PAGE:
kitchen table math, the sequel: President Obama has a really bad idea

Sunday, July 7, 2013

President Obama has a really bad idea

President Obama recently visited a school that "relies 100 percent on project-based learning." Not just visited, lauded.


Apparently the White House is launching a "High School Redesign" initiative, which appears to be supported by the National Governors Association and the National Association of State Boards of Education:
Today's global economy requires new approaches to teaching and learning in America's high schools to foster problem solving and analysis, to support creativity and collaboration, and to connect student learning directly to the real world. Students learn best when they are engaged in complex projects and tasks aligned with their interests and when they work with others through practical examples and case studies that engage them in rigorous academics and in the application of knowledge.
Fact Sheet: Redesigning America's High Schools
Manor New Technology High School, a 100% project-based school, is cited as one of five Promising Examples of Redesigned High Schools.

From the President's speech:
  • at Manor a history teacher might get together with a math teacher and develop a project about the impact of castles on world history and the engineering behind building castles
  • or a group of students might be in charge of putting together a multimedia presentation about the moral dilemmas in literature as applied to WWII
  • folks who use mathematical equations to build musical instruments
  • tests on bungee jumping with rubber bands and weights
  • robots that were being built
  • all kinds of great stuff
  • there's a lot of hands-on learning here
  • part of what makes this place special is that there's all this integration, various subjects and actual projects, and young people doing and not just sitting there listening
  • I could not be prouder of what's happening here at Manor

Help Desk: Project-Based Learning
High School Redesign Gets Presidential Lift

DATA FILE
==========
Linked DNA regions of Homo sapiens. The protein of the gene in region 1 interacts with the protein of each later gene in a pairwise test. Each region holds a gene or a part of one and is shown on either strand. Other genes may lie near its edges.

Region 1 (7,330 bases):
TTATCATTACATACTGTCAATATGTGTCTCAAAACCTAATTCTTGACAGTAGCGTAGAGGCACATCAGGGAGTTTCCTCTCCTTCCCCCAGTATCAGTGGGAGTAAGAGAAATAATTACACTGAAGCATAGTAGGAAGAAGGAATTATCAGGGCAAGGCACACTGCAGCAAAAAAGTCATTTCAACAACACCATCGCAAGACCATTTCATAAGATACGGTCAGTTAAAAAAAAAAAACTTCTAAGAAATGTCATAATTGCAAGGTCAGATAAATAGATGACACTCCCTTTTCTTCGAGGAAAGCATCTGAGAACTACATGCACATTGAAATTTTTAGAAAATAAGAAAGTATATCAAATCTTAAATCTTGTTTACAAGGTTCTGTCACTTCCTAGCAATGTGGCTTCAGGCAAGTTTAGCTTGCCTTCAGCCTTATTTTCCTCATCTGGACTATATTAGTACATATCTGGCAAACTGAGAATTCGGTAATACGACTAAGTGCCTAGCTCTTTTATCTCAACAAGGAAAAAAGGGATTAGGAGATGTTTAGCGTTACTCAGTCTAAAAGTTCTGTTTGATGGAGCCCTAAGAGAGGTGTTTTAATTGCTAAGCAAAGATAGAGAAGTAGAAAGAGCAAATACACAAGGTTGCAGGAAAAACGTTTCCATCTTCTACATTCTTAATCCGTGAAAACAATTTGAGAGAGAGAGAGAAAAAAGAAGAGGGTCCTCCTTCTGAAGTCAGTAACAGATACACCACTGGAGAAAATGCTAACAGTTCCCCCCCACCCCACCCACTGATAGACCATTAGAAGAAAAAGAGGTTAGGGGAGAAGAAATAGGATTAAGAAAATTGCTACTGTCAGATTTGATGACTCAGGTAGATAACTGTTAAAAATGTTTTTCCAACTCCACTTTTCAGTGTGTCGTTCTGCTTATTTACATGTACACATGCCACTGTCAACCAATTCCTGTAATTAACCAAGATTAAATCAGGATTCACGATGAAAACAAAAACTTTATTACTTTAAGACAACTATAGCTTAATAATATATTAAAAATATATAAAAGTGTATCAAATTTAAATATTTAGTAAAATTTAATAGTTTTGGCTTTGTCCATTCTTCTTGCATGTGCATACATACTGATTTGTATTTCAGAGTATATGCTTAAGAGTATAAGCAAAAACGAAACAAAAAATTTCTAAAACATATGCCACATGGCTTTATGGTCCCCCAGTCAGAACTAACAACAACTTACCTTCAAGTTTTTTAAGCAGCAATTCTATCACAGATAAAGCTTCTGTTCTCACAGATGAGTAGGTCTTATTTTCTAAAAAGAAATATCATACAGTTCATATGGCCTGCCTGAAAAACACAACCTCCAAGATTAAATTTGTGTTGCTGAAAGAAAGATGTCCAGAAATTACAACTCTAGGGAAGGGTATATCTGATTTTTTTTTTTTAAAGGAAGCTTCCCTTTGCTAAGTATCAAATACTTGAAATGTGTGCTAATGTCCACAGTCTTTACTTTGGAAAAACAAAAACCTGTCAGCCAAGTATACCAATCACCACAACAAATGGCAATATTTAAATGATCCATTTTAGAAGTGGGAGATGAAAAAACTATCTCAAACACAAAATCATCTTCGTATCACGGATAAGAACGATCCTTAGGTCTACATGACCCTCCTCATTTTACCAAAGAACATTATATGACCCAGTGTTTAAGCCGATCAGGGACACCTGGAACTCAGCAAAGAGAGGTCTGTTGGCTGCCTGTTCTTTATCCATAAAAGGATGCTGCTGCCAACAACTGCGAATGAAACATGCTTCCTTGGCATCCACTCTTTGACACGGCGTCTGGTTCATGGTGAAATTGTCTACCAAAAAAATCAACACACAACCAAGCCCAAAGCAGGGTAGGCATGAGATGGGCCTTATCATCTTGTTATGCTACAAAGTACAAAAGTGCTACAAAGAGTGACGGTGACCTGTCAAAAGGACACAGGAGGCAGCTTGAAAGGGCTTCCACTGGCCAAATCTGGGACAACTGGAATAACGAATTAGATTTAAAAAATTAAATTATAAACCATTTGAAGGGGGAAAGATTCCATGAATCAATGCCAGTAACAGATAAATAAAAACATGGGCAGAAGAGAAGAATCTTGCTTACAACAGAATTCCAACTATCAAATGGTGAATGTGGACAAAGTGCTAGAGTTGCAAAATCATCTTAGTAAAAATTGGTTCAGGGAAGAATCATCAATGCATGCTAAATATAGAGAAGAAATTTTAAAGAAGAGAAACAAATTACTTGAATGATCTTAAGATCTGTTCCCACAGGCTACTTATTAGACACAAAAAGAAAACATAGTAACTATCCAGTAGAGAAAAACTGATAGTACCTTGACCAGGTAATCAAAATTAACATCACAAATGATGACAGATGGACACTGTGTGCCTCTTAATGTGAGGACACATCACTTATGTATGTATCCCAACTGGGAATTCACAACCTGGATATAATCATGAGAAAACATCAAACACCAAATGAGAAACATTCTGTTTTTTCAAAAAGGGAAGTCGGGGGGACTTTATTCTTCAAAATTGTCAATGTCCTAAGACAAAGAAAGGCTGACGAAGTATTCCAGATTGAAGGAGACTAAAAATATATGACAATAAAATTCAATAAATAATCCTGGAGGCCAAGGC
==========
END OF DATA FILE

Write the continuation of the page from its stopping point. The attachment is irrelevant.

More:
Smartbrief on How to Make Project-Based Learning Work
Tips for Transitioning to Project-Based Learning
Manor New Technology High School

The founder, chairman, and CEO of Netflix has a really bad idea
Larry Summers has a really bad idea
David Brooks has a really bad idea
David Brooks has a really bad idea, part 2
All is forgiven.

The good news


SteveH said...

So Obama has joined your "really bad idea" club. At least it's a charter school.

When our lower school changed from MathLand to Everyday Math, our state test scores improved. Unfortunately, people don't know how good school could be for many kids.

"Students learn best when they are engaged in complex projects and tasks aligned with their interests and when they work with others through practical examples and case studies that engage them in rigorous academics and in the application of knowledge."


Offer Lego League, Science Olympiad, Math Olympiad, Jazz Band, and on and on.

Before or after school.

These are single topic projects and they do not drive the entire learning process. They offer rigor and high expectations for those who self-select into the groups.

"...a history teacher might get together with a math teacher and develop a project about the impact of castles on world history and the engineering behind building castles.."

This is bad for history and it's bad for that other area they call engineering because they want to impress people. Forget the fact that Project Lead The Way will never get you into a school of engineering if you don't have top grades (and SAT scores) in math.

"...and young people doing and not just sitting there listening"

He drank from their Kool-Aid.

It all sounds so nice until you look at the details. You will see a LOT of direct teaching - because that's what gets the job done. Individual homework. A big defense of project-based learning is something to the effect that "Gee, it's not ALL project-based." Of course it isn't, but maybe they should do more direct teaching and fewer projects. In fact, I've had all sorts of projects during my traditional, direct instruction education. Art work, science projects, tri-fold displays, and large group term projects.

I wanted to see details, but there are none on their web site.

Crimson Wife said...

PBL can work well for a subset of bright, highly self-motivated learners. I've seen it among the homeschooled children of my acquaintance. But I don't think the typical student, even the typical bright kid, would do as well with it as with a more traditional approach.

palisadesk said...

PBL -- Part 1

PBL works at the professional level as well. I posted the following a few years ago at D-Ed REckoning but will recycle them here (the links still work), because one major problem in education is failure to distinguish what works where and for whom.